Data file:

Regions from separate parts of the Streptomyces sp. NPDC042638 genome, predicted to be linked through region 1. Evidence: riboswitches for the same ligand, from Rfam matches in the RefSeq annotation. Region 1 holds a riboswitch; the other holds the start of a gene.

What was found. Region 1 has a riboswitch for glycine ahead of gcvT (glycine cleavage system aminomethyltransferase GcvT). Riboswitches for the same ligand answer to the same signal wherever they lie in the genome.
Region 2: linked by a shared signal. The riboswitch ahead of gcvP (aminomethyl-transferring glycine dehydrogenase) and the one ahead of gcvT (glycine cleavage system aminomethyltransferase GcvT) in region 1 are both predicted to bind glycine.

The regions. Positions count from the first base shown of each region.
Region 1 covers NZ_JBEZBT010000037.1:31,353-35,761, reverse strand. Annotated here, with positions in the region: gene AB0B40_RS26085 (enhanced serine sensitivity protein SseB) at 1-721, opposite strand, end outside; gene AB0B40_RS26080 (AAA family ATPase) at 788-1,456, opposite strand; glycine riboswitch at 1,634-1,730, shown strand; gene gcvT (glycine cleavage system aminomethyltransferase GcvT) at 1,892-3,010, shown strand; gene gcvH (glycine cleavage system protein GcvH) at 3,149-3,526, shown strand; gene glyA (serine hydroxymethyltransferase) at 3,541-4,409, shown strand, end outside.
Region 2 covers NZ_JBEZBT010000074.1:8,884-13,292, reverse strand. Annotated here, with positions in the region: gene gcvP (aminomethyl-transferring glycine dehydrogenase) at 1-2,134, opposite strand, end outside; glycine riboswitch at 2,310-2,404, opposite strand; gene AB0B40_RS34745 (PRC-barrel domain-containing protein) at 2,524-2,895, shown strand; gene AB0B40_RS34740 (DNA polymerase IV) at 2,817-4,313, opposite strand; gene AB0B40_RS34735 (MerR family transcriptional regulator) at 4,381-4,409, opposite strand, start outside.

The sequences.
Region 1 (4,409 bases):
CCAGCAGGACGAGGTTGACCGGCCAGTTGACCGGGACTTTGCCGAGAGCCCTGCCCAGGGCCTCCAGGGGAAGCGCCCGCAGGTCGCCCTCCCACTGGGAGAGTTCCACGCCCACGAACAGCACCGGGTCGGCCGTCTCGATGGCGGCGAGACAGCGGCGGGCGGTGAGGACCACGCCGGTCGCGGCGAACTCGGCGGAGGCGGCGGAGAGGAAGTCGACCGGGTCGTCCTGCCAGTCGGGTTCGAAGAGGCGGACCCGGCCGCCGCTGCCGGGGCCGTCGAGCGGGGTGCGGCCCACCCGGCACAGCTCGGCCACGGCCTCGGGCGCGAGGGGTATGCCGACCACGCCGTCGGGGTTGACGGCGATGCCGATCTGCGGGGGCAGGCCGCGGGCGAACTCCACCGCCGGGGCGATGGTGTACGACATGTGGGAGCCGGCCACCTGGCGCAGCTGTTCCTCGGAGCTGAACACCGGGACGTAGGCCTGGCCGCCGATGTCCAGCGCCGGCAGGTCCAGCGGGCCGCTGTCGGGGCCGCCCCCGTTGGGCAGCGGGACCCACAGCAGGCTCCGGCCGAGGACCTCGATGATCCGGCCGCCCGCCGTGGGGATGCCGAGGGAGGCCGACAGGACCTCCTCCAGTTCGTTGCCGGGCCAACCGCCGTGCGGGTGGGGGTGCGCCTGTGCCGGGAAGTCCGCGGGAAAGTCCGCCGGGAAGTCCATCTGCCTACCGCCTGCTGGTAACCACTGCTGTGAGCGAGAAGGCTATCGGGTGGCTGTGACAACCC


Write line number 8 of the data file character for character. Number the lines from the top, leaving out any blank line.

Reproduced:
Region 1 (4,409 bases):